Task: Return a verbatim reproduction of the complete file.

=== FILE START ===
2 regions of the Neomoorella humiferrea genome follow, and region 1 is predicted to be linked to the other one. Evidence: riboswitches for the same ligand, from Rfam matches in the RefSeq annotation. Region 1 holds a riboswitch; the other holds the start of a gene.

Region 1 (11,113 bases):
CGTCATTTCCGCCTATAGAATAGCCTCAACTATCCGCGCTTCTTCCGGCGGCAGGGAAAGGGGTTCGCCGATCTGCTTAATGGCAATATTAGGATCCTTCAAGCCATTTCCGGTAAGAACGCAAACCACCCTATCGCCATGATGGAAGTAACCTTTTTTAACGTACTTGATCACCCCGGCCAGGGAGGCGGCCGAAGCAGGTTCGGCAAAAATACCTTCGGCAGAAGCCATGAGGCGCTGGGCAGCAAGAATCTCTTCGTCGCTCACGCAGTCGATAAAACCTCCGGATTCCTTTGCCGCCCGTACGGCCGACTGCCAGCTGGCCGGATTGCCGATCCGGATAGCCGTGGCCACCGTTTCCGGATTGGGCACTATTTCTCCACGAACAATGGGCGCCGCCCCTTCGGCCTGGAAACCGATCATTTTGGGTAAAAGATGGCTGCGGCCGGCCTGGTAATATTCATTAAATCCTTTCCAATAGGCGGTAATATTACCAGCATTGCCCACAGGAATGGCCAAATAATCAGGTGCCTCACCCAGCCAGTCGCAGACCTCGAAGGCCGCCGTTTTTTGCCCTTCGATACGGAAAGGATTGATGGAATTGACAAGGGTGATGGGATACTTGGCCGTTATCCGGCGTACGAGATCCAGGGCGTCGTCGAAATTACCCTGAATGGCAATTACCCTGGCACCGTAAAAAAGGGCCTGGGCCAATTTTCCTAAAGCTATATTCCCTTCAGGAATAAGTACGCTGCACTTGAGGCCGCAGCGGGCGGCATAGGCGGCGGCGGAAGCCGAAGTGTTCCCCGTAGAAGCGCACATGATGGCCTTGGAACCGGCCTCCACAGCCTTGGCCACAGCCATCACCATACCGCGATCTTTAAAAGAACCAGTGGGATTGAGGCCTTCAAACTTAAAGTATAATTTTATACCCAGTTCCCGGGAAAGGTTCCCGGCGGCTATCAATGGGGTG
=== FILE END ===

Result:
2 regions of the Neomoorella humiferrea genome follow, and region 1 is predicted to be linked to the other one. Evidence: riboswitches for the same ligand, from Rfam matches in the RefSeq annotation. Region 1 holds a riboswitch; the other holds the start of a gene.

Region 1 (11,113 bases):
CGTCATTTCCGCCTATAGAATAGCCTCAACTATCCGCGCTTCTTCCGGCGGCAGGGAAAGGGGTTCGCCGATCTGCTTAATGGCAATATTAGGATCCTTCAAGCCATTTCCGGTAAGAACGCAAACCACCCTATCGCCATGATGGAAGTAACCTTTTTTAACGTACTTGATCACCCCGGCCAGGGAGGCGGCCGAAGCAGGTTCGGCAAAAATACCTTCGGCAGAAGCCATGAGGCGCTGGGCAGCAAGAATCTCTTCGTCGCTCACGCAGTCGATAAAACCTCCGGATTCCTTTGCCGCCCGTACGGCCGACTGCCAGCTGGCCGGATTGCCGATCCGGATAGCCGTGGCCACCGTTTCCGGATTGGGCACTATTTCTCCACGAACAATGGGCGCCGCCCCTTCGGCCTGGAAACCGATCATTTTGGGTAAAAGATGGCTGCGGCCGGCCTGGTAATATTCATTAAATCCTTTCCAATAGGCGGTAATATTACCAGCATTGCCCACAGGAATGGCCAAATAATCAGGTGCCTCACCCAGCCAGTCGCAGACCTCGAAGGCCGCCGTTTTTTGCCCTTCGATACGGAAAGGATTGATGGAATTGACAAGGGTGATGGGATACTTGGCCGTTATCCGGCGTACGAGATCCAGGGCGTCGTCGAAATTACCCTGAATGGCAATTACCCTGGCACCGTAAAAAAGGGCCTGGGCCAATTTTCCTAAAGCTATATTCCCTTCAGGAATAAGTACGCTGCACTTGAGGCCGCAGCGGGCGGCATAGGCGGCGGCGGAAGCCGAAGTGTTCCCCGTAGAAGCGCACATGATGGCCTTGGAACCGGCCTCCACAGCCTTGGCCACAGCCATCACCATACCGCGATCTTTAAAAGAACCAGTGGGATTGAGGCCTTCAAACTTAAAGTATAATTTTATACCCAGTTCCCGGGAAAGGTTCCCGGCGGCTATCAATGGGGTG